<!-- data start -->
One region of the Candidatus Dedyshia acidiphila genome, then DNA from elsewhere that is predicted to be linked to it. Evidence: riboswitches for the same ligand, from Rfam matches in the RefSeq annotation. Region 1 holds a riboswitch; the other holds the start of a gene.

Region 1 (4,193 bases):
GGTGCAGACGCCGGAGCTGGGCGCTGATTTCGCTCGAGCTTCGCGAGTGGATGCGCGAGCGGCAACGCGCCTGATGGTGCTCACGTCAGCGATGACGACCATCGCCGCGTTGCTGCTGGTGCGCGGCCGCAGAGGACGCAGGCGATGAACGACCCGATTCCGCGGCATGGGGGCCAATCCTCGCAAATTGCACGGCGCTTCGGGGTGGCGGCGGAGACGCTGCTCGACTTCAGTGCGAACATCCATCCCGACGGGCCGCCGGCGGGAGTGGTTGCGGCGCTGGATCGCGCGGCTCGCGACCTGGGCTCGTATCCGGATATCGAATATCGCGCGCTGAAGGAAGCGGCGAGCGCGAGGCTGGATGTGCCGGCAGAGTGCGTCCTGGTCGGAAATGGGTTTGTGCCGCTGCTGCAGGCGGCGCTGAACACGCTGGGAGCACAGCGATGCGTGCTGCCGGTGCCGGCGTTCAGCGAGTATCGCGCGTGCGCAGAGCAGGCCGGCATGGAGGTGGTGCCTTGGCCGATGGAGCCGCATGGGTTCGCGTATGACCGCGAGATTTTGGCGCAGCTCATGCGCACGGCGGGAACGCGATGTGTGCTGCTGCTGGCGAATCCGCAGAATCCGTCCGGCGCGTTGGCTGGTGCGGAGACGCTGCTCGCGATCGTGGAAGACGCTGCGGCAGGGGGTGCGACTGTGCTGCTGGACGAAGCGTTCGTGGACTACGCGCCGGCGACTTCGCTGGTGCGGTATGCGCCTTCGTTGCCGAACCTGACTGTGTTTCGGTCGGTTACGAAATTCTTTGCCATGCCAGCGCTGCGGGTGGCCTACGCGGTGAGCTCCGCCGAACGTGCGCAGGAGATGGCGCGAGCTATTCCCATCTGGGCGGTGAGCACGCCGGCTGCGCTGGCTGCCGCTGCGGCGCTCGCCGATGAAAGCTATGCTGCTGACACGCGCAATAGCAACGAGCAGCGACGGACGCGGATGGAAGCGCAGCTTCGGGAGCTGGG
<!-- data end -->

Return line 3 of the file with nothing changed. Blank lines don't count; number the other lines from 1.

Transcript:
GGTGCAGACGCCGGAGCTGGGCGCTGATTTCGCTCGAGCTTCGCGAGTGGATGCGCGAGCGGCAACGCGCCTGATGGTGCTCACGTCAGCGATGACGACCATCGCCGCGTTGCTGCTGGTGCGCGGCCGCAGAGGACGCAGGCGATGAACGACCCGATTCCGCGGCATGGGGGCCAATCCTCGCAAATTGCACGGCGCTTCGGGGTGGCGGCGGAGACGCTGCTCGACTTCAGTGCGAACATCCATCCCGACGGGCCGCCGGCGGGAGTGGTTGCGGCGCTGGATCGCGCGGCTCGCGACCTGGGCTCGTATCCGGATATCGAATATCGCGCGCTGAAGGAAGCGGCGAGCGCGAGGCTGGATGTGCCGGCAGAGTGCGTCCTGGTCGGAAATGGGTTTGTGCCGCTGCTGCAGGCGGCGCTGAACACGCTGGGAGCACAGCGATGCGTGCTGCCGGTGCCGGCGTTCAGCGAGTATCGCGCGTGCGCAGAGCAGGCCGGCATGGAGGTGGTGCCTTGGCCGATGGAGCCGCATGGGTTCGCGTATGACCGCGAGATTTTGGCGCAGCTCATGCGCACGGCGGGAACGCGATGTGTGCTGCTGCTGGCGAATCCGCAGAATCCGTCCGGCGCGTTGGCTGGTGCGGAGACGCTGCTCGCGATCGTGGAAGACGCTGCGGCAGGGGGTGCGACTGTGCTGCTGGACGAAGCGTTCGTGGACTACGCGCCGGCGACTTCGCTGGTGCGGTATGCGCCTTCGTTGCCGAACCTGACTGTGTTTCGGTCGGTTACGAAATTCTTTGCCATGCCAGCGCTGCGGGTGGCCTACGCGGTGAGCTCCGCCGAACGTGCGCAGGAGATGGCGCGAGCTATTCCCATCTGGGCGGTGAGCACGCCGGCTGCGCTGGCTGCCGCTGCGGCGCTCGCCGATGAAAGCTATGCTGCTGACACGCGCAATAGCAACGAGCAGCGACGGACGCGGATGGAAGCGCAGCTTCGGGAGCTGGG